Estrada, GMA, Villar--all of them reek of rot and corruption, if by varying degrees. If Escudero were the least bit intellectually honest, if he were even half-serious about promoting the new kind of clean, honest, conscientious governance that he has loudly pledged his brand of public service to, he'd be denouncing ALL of them, and not only those whose political patronage has not been as generous or accommodating enough to earn his tribalistic sense of loyalty and gratitude.
A plague on all their houses. But reserve an extra swarm of locusts and frogs for a hypocrite like Francis Escudero.
By Gibbs Cadiz
Tuesday, September 01, 2009
New Voices: U.S. should support all its troops, including gays -- OrlandoSentinel.com
By Joe Dellosa
Special to the Sentinel
August 1, 2009
It's time to end the "don't ask, don't tell" policy that prohibits openly gay people from serving in the military.
U.S. Rep. Patrick Murphy, a Democrat from Pennsylvania and an Iraq War veteran, has been pushing the Military Readiness Enhancement Act, which would eliminate "don't ask, don't tell." It is sound, timely legislation that strengthens America.
The numbers are staggering. Since 1993, more than 12,000 servicemen and -women have been discharged under the "don't ask, don't tell" policy. Of those, about 60 were Arabic linguists, positions that are so critical and difficult to fill that, according to a 2008 Christian Science Monitor article, the Army considered offering retention bonuses of up to $150,000 to native Arabic-speaking soldiers.
"Don't ask, don't tell" takes a severe financial toll as well. In 2006, a University of California Blue Ribbon Commission concluded that the cost of implementing the policy from 1994 to 2003 was more than $363 million.
Most of these discharges aren't the result of inappropriate or unprofessional conduct. The mere discovery and lack of denial of one's homosexuality is enough to warrant a firing. Stephen Benjamin, a former Arabic translator in the Navy, wrote in a 2007 New York Times column that he was fired under the policy after his instant-message transcripts with a friend were found. The transcripts contained nothing remarkable, Benjamin wrote, except that they happened to indicate that he's gay.
If polls are any indication, the American public generally supports repealing "don't ask, don't tell." A December 2008 CNN/Opinion Research poll of Americans found that 81 percent believe openly gay people should be allowed to serve in the military. There is strong bipartisan support, too; a May 2009 Gallup poll put support for openly gay people serving at 58 percent among Republicans, 67 percent among independents and 82 percent among Democrats.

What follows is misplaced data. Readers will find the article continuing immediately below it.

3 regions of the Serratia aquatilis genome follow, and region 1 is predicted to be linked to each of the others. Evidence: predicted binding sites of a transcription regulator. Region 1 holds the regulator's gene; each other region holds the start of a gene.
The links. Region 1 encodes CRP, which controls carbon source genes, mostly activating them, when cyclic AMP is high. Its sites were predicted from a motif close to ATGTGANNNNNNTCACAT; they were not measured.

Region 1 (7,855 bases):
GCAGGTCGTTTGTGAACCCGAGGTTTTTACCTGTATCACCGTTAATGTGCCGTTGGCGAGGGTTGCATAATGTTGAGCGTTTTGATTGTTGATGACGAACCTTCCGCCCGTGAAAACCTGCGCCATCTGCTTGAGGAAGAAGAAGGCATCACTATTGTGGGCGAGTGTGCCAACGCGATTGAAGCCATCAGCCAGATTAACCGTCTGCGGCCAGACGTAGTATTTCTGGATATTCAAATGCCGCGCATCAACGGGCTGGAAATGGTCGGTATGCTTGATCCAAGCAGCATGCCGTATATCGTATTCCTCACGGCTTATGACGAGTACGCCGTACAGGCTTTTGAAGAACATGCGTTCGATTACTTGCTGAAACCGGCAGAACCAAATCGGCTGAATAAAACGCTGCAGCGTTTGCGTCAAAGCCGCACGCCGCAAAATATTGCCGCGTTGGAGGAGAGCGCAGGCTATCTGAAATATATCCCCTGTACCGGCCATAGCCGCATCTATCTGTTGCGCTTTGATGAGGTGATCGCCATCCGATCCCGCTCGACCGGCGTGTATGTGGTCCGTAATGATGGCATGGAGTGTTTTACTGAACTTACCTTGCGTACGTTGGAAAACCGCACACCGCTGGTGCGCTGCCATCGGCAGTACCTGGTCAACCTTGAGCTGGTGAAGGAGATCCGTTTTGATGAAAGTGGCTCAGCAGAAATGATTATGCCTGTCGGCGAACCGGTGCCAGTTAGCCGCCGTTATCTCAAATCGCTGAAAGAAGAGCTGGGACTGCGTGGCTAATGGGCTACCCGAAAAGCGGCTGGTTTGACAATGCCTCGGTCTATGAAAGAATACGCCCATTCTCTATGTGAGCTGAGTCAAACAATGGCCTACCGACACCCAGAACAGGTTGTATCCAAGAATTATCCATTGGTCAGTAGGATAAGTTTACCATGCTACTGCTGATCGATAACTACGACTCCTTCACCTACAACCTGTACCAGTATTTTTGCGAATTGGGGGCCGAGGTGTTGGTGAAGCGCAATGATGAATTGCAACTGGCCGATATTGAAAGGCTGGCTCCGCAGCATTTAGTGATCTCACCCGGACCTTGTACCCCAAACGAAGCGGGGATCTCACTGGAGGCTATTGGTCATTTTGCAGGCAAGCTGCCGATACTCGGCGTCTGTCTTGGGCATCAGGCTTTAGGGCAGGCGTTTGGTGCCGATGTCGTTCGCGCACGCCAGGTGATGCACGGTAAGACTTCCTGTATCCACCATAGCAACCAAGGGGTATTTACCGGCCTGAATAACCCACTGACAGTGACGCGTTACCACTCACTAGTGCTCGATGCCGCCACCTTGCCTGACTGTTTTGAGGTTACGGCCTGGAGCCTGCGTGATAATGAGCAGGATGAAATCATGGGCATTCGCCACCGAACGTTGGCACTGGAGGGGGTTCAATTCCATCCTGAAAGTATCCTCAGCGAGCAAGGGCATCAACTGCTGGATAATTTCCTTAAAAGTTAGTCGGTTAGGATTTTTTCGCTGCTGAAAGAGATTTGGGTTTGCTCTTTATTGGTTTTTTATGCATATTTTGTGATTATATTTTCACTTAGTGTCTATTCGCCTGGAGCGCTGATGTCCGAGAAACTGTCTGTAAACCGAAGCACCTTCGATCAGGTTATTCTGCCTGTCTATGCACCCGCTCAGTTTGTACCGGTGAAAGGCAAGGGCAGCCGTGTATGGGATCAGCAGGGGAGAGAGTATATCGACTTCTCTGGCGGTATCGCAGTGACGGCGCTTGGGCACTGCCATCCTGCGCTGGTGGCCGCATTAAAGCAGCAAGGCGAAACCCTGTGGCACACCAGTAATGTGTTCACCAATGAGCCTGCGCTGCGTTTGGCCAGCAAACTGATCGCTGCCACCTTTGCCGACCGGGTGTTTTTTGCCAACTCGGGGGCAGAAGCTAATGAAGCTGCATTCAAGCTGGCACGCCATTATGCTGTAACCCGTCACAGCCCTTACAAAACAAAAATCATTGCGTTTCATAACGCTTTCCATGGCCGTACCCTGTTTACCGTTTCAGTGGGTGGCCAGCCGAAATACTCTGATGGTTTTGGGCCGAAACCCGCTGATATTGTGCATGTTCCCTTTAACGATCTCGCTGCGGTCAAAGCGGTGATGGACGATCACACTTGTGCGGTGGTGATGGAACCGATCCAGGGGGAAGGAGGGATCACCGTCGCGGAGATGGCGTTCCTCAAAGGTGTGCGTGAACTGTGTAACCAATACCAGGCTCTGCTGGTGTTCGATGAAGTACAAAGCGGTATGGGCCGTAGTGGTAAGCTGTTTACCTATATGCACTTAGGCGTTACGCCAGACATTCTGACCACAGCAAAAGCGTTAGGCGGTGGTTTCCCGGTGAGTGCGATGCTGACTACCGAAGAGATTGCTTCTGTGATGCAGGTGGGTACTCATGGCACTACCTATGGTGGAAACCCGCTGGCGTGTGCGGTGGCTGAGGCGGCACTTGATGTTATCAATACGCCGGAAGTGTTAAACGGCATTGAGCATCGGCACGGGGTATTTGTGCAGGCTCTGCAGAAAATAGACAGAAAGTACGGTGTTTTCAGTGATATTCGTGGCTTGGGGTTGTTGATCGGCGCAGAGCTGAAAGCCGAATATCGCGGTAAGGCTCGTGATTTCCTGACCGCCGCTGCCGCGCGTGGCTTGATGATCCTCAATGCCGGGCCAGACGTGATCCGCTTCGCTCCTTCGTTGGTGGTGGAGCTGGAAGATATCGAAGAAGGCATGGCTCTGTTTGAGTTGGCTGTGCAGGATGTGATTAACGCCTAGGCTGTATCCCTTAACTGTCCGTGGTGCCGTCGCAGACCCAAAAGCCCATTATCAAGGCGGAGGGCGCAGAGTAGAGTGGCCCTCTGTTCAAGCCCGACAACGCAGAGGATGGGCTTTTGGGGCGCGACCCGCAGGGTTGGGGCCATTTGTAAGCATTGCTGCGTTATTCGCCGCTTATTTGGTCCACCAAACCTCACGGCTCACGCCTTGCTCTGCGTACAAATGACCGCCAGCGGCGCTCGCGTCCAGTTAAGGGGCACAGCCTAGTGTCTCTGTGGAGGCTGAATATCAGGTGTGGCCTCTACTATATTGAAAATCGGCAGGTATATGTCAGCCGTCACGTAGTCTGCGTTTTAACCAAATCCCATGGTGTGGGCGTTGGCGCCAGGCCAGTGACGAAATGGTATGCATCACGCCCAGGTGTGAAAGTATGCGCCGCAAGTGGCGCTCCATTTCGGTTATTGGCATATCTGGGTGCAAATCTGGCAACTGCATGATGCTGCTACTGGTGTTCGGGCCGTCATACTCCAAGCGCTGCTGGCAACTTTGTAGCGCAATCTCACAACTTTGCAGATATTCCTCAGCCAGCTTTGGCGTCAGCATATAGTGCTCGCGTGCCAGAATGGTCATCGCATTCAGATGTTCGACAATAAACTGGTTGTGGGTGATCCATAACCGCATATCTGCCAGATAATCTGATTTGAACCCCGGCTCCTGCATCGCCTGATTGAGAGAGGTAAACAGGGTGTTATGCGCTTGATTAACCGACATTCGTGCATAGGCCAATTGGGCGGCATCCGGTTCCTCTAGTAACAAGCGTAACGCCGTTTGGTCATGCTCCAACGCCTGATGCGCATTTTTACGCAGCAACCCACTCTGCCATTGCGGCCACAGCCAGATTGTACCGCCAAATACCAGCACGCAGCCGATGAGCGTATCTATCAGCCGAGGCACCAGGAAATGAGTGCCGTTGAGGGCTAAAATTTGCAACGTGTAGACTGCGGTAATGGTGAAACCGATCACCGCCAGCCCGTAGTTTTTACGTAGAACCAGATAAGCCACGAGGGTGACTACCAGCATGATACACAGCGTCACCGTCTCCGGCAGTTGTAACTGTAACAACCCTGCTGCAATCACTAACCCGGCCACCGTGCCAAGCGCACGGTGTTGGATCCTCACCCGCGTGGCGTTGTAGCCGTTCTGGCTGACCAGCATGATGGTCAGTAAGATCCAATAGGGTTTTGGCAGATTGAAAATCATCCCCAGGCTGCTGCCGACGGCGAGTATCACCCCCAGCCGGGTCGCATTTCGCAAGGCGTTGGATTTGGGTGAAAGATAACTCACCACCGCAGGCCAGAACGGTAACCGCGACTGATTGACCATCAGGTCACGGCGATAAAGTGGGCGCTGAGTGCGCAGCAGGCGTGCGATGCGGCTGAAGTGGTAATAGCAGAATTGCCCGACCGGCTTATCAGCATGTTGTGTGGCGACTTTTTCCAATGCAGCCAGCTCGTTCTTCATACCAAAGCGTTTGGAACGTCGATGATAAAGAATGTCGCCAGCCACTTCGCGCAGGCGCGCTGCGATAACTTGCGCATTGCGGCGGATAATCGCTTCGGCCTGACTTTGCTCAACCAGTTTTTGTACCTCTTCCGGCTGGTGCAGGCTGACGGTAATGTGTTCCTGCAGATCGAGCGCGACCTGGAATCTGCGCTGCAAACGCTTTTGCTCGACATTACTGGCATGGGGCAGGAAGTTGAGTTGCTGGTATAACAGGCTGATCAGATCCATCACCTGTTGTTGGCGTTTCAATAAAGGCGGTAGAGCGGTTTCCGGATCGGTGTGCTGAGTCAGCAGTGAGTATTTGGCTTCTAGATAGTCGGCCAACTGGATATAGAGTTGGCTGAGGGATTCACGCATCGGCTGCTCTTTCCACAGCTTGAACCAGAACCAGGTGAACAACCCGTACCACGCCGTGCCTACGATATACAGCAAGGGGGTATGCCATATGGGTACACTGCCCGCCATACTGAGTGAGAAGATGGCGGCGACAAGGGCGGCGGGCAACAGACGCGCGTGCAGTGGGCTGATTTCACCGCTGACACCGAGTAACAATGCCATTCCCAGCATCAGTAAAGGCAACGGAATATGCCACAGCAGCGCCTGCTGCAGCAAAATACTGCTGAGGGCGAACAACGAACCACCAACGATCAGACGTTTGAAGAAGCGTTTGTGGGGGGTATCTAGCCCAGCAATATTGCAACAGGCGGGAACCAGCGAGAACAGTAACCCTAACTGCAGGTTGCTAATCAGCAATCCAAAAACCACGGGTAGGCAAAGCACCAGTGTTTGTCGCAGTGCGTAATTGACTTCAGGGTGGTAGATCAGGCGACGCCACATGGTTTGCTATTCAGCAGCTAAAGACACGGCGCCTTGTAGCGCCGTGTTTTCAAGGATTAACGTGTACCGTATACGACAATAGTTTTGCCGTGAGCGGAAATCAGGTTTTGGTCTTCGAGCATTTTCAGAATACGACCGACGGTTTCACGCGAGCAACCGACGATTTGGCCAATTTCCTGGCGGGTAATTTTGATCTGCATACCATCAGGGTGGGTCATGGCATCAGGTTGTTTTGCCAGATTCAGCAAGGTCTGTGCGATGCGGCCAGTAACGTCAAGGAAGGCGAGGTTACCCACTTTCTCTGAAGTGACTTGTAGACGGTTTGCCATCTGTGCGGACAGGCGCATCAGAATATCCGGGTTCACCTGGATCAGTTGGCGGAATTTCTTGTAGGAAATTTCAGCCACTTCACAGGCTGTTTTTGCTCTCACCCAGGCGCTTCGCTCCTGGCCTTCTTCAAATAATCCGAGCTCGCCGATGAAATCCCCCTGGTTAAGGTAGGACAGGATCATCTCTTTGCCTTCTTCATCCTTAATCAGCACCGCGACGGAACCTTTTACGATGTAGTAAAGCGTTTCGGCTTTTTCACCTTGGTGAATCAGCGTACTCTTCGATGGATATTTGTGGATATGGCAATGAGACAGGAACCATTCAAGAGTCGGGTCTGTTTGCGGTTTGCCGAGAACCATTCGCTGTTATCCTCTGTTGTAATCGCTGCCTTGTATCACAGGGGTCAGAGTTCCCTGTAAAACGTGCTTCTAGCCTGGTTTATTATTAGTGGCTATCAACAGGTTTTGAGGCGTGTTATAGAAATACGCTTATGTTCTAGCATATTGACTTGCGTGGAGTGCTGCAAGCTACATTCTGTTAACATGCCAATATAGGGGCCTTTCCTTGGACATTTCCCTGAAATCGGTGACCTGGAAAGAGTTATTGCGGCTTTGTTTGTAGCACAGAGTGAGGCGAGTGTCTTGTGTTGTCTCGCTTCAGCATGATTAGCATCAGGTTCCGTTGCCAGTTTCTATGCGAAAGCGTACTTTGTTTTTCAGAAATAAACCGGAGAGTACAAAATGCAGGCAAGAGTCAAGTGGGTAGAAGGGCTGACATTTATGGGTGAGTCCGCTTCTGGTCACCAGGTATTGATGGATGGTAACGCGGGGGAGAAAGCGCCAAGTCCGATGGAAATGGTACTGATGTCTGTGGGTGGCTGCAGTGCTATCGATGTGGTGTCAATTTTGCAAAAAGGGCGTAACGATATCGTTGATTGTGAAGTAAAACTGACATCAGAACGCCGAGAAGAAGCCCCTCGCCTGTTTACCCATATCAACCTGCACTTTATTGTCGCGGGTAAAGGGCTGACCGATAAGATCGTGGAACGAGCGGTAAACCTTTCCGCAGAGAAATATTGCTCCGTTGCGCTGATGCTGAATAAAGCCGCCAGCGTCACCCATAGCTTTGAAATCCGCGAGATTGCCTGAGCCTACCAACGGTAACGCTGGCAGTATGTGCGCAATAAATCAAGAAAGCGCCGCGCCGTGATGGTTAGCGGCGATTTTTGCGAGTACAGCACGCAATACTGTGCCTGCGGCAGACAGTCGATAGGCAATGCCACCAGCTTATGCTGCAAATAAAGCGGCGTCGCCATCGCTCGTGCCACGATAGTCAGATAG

Those who oppose repealing the policy are often quick to cite tepid support for the policy's repeal among those serving in the military. And it's true. An October 2006 Zogby poll of current and recent military service personnel found that only 26 percent agreed with allowing openly gay people to serve; 37 percent disagreed, and 32 percent were neutral.
But in the same poll, 73 percent said they feel "very" or "somewhat" comfortable in the presence of gay people. Among those who know someone in their unit is gay, 66 percent said the presence of gay people had no impact on personal morale, and 64 percent said it had no impact on the unit's morale.
This suggests that, even if opinions about "don't ask, don't tell" are mixed among service personnel, there's already an established comfort level about gay people serving in the military, and that comfort level increases for those serving alongside them.
I'm not in the military, and I doubt I have the guts to join voluntarily. But I have nothing but gratitude for those who put on a uniform to stand up for justice and improve the lives of people around the world.
And that's why this matters. When we say we support the troops, for that to be more than a slogan on a magnetic yellow ribbon, we have a responsibility to honor everyone — gay and straight — who does what the rest of us won't. Every day that the "don't ask, don't tell" policy remains in force is a day we fail at that responsibility.
Only nine Florida representatives have co-sponsored Murphy's bill, with Reps. Corrine Brown of Jacksonville and Alan Grayson of Orlando doing so last month. Other Central Florida representatives, including Ginny Brown-Waite, John Mica, Adam Putnam, Bill Posey and Suzanne Kosmas, haven't — but they should.
This is, after all, an apolitical issue, one of national security and respect for all who serve. Murphy deserves our support and, more urgently, the support of his House colleagues.